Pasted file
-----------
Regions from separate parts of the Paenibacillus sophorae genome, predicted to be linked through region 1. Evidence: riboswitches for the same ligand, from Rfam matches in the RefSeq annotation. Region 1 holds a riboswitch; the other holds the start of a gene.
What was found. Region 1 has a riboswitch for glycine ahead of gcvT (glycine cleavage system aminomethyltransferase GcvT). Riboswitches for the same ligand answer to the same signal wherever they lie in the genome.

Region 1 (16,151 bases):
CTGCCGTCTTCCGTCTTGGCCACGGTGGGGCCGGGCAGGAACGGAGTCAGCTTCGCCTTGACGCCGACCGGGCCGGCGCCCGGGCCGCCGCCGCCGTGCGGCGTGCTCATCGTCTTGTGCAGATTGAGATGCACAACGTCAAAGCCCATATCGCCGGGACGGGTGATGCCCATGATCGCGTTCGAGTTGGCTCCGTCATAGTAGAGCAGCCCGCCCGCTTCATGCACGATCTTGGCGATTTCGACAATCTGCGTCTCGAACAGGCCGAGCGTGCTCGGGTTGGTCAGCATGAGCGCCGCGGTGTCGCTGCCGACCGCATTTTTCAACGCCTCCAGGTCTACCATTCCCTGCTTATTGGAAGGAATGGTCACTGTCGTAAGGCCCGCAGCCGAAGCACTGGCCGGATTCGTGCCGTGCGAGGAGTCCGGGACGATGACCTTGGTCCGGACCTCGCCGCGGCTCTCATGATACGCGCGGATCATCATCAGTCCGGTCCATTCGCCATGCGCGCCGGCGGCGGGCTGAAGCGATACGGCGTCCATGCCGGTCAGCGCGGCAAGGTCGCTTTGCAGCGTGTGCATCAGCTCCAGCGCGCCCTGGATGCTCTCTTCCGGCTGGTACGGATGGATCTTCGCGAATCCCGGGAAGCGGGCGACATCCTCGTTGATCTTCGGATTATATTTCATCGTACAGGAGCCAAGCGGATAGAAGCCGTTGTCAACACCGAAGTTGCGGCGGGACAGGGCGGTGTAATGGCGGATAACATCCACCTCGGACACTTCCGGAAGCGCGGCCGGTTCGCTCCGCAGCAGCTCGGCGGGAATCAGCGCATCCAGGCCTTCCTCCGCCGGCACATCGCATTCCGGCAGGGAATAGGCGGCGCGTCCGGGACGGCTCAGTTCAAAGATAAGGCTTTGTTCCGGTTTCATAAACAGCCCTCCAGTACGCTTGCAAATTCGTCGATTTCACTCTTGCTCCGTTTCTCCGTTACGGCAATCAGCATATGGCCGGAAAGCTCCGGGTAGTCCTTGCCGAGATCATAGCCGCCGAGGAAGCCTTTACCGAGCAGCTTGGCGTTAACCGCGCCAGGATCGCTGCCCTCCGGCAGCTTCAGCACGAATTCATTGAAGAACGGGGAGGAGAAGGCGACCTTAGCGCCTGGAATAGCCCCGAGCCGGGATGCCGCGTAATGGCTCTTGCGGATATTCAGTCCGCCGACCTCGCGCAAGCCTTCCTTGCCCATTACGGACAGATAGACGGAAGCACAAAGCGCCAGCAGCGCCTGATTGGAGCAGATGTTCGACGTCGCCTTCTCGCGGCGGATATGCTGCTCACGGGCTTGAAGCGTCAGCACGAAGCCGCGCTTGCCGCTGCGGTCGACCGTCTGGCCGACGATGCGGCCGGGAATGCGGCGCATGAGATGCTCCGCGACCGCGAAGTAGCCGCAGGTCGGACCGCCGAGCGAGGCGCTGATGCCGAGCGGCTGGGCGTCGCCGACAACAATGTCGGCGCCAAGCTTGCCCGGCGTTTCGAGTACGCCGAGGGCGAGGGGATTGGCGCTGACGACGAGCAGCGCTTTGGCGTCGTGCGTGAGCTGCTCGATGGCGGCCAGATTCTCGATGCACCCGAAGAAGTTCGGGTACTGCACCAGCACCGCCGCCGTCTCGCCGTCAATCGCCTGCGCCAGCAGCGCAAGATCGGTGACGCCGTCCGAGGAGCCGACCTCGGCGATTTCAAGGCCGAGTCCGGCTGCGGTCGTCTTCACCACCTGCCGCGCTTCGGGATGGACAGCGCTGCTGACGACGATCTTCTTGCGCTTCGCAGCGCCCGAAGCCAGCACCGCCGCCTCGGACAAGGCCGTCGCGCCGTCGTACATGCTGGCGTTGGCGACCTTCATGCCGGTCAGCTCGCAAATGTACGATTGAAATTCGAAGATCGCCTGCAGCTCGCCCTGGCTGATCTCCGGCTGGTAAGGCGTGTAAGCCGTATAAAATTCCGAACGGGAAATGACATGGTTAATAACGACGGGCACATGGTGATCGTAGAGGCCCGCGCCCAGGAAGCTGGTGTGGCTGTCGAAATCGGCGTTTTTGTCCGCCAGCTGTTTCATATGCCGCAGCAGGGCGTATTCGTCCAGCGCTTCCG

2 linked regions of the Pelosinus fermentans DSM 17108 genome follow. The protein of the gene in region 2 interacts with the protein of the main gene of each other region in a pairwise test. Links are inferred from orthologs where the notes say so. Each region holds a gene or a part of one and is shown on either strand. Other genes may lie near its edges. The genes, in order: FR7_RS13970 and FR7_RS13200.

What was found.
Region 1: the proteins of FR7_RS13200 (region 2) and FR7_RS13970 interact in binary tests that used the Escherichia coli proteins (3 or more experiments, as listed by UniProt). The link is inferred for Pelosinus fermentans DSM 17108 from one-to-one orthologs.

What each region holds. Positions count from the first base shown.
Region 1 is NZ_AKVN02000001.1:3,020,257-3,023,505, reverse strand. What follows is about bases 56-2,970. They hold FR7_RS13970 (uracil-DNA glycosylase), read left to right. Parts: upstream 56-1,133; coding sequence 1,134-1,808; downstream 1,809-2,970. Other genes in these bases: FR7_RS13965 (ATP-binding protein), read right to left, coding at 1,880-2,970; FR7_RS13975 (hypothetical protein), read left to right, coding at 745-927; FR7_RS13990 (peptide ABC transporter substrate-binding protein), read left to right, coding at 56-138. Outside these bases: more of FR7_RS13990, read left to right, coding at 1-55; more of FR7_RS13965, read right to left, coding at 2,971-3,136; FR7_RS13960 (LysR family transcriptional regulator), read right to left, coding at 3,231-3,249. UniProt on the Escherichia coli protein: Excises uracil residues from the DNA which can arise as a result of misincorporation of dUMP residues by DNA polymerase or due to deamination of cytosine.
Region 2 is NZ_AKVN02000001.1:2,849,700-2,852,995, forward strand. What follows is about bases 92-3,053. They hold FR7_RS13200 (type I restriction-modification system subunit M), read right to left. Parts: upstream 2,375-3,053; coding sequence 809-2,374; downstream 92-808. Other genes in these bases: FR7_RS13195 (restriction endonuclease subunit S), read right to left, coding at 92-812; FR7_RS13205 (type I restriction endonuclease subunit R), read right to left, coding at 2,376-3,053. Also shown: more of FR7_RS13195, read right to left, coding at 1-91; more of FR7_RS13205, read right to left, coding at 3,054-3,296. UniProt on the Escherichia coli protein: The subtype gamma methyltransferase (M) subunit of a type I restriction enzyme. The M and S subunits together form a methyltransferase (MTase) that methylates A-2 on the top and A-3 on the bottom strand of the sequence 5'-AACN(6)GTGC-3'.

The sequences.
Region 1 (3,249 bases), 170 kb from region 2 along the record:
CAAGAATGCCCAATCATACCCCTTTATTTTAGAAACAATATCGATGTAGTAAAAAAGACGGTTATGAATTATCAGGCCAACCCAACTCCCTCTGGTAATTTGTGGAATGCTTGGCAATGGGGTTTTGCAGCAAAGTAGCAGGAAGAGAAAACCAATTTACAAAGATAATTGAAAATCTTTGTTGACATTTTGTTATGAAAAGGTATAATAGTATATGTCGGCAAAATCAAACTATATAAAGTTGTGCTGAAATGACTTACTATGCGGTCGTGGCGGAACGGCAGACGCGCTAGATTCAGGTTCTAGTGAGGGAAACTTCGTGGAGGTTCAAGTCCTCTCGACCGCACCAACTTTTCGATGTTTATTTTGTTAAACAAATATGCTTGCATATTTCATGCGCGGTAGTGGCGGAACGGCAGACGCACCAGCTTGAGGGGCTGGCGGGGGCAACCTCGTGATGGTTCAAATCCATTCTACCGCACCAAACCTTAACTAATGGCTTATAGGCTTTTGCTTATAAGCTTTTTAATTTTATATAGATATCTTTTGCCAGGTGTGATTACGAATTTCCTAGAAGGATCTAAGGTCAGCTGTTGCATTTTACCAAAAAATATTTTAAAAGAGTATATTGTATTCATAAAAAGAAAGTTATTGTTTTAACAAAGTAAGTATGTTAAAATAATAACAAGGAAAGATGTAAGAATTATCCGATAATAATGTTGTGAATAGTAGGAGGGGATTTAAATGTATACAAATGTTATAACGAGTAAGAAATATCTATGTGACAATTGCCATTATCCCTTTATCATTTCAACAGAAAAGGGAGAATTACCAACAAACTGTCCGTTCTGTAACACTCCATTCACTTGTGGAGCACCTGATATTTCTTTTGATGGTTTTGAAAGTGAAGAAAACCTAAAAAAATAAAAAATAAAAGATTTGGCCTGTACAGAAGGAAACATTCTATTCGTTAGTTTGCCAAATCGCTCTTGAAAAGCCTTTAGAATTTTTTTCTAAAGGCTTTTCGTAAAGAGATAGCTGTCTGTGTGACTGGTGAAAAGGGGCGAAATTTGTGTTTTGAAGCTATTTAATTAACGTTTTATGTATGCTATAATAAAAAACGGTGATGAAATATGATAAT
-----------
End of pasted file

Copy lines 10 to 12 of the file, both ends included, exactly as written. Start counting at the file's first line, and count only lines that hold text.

Region 2 is NZ_AKVN02000001.1:2,849,700-2,852,995, forward strand. What follows is about bases 92-3,053. They hold FR7_RS13200 (type I restriction-modification system subunit M), read right to left. Parts: upstream 2,375-3,053; coding sequence 809-2,374; downstream 92-808. Other genes in these bases: FR7_RS13195 (restriction endonuclease subunit S), read right to left, coding at 92-812; FR7_RS13205 (type I restriction endonuclease subunit R), read right to left, coding at 2,376-3,053. Also shown: more of FR7_RS13195, read right to left, coding at 1-91; more of FR7_RS13205, read right to left, coding at 3,054-3,296. UniProt on the Escherichia coli protein: The subtype gamma methyltransferase (M) subunit of a type I restriction enzyme. The M and S subunits together form a methyltransferase (MTase) that methylates A-2 on the top and A-3 on the bottom strand of the sequence 5'-AACN(6)GTGC-3'.

The sequences.
Region 1 (3,249 bases), 170 kb from region 2 along the record: